Alejandro Durán posing in front of his installation at the Cercle Cité on Thursday
Photo: Delano staff
The red plastic debris leading up the main staircase at Cercle Cité on Thursday was striking, causing participants arriving at the Luxembourg Sustainability Forum to stop and reflect.
The installation is the brainchild of Alejandro Durán, a Mexico City-born multimedia artist who is based in Brooklyn, New York (US). The plastic debris had been found washed up along the beaches of Sian Ka’an, the largest federally protected reserve in Mexico.
“It’s one of the most beautiful places I’ve ever been, but unfortunately it’s covered in trash,” Durán said, as he shared with forum participants the genesis and evolution of his “Washed Up” project, which takes the flotsam and transforms it into striking, poignant works of art.
Plastic from Jamaica to China
Upon first visiting the Sian Ka’an area, Durán was confused, thinking locals were perhaps using the shoreline as a dumping ground. Upon further investigation, he was surprised to discover that the plastic debris was arriving from around the world.
There were “Wata” brand water bottles from Jamaica. Plastic butter containers from Haiti. (The strangest item he found was a prosthetic leg.) There was also plastic waste from as far as China and South Korea.
“It’s a paradox, but many of these items are cleaning products,” he said.
Those who have seen the result of Durán’s work are often curious whether he has painted or in some way coloured the plastic, but that’s not the case: much of the labour-intensive part of his work involves separating the colours of plastic he finds. The rarest is purple, Durán said, adding: “Purple is like gold for me.”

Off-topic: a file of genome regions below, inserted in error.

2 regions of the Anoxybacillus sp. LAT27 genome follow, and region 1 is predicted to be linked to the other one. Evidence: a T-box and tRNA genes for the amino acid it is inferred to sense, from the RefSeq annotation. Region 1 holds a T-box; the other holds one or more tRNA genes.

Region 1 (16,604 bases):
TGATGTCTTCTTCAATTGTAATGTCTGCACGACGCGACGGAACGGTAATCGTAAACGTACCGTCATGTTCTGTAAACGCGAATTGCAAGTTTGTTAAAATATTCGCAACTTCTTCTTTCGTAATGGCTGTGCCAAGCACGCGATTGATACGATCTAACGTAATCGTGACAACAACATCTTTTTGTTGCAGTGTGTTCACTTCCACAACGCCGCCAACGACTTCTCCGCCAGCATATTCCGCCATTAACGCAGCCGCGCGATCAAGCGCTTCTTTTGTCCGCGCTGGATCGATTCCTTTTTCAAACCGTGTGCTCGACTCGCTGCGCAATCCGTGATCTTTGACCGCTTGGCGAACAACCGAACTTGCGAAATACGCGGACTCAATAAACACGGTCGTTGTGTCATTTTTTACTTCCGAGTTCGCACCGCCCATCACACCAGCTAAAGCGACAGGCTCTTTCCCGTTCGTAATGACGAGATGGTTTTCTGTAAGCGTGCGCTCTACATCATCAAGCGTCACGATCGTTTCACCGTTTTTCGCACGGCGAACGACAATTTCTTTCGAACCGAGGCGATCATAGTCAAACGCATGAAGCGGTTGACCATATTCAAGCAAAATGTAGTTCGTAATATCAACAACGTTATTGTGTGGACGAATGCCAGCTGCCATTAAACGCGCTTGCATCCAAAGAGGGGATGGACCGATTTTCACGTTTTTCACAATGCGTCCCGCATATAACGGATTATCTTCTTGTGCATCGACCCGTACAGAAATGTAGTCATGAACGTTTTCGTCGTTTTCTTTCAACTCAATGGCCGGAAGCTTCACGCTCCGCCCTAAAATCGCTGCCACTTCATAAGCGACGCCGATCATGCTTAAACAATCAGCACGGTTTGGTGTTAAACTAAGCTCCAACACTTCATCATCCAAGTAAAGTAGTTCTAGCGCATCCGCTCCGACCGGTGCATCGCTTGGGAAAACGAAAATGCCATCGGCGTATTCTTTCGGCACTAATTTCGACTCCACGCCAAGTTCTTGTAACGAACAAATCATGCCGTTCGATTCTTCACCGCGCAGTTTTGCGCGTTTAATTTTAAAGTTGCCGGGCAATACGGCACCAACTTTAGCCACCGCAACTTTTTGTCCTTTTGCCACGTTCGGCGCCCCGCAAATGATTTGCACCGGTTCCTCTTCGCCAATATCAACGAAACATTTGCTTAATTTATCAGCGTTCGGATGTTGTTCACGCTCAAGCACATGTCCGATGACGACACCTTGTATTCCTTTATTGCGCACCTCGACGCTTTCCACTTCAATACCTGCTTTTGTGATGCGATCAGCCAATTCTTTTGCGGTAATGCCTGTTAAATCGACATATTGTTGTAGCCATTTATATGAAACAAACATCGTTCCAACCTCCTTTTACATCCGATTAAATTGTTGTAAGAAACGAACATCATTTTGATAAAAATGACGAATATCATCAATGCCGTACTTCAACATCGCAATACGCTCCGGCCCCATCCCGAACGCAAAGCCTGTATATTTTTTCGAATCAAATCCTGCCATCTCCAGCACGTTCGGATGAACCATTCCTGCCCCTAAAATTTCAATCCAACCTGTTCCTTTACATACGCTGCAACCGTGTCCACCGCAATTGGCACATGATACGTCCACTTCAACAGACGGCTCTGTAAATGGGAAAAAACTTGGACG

In his first test shot, he photographed blue plastic debris in front of the ocean, and this quickly evolved. In his “Amanecer (Dawn)” image, he counted a total of 592 clear PDT water bottles, arranged so they appear almost as an estuary. His “Derrame (Spill)” shot, created with a colourful assortment of lids and caps, appears as a rainbow set of puddles, part of some fantastical world. On closer look, it is reminiscent almost of colourful drops of oil on water, like an oil spill.
Linking education and art
He later had the idea to combine the photographs with installations, like the one shown in Luxembourg on Thursday. “It’s like garbage is spilling out,” Durán said. “The message is obvious.”
In 2015, Durán held his first exhibition in the town and, over the years, he has spent a lot of his time working with children and organising beach hunts, to raise awareness on cleaning up beaches.
For some time, he wasn’t sure what to do with the plastic pieces after using it for his art, but he says once he came up with the answer, it was pretty obvious. “I’ll reuse them again and again.”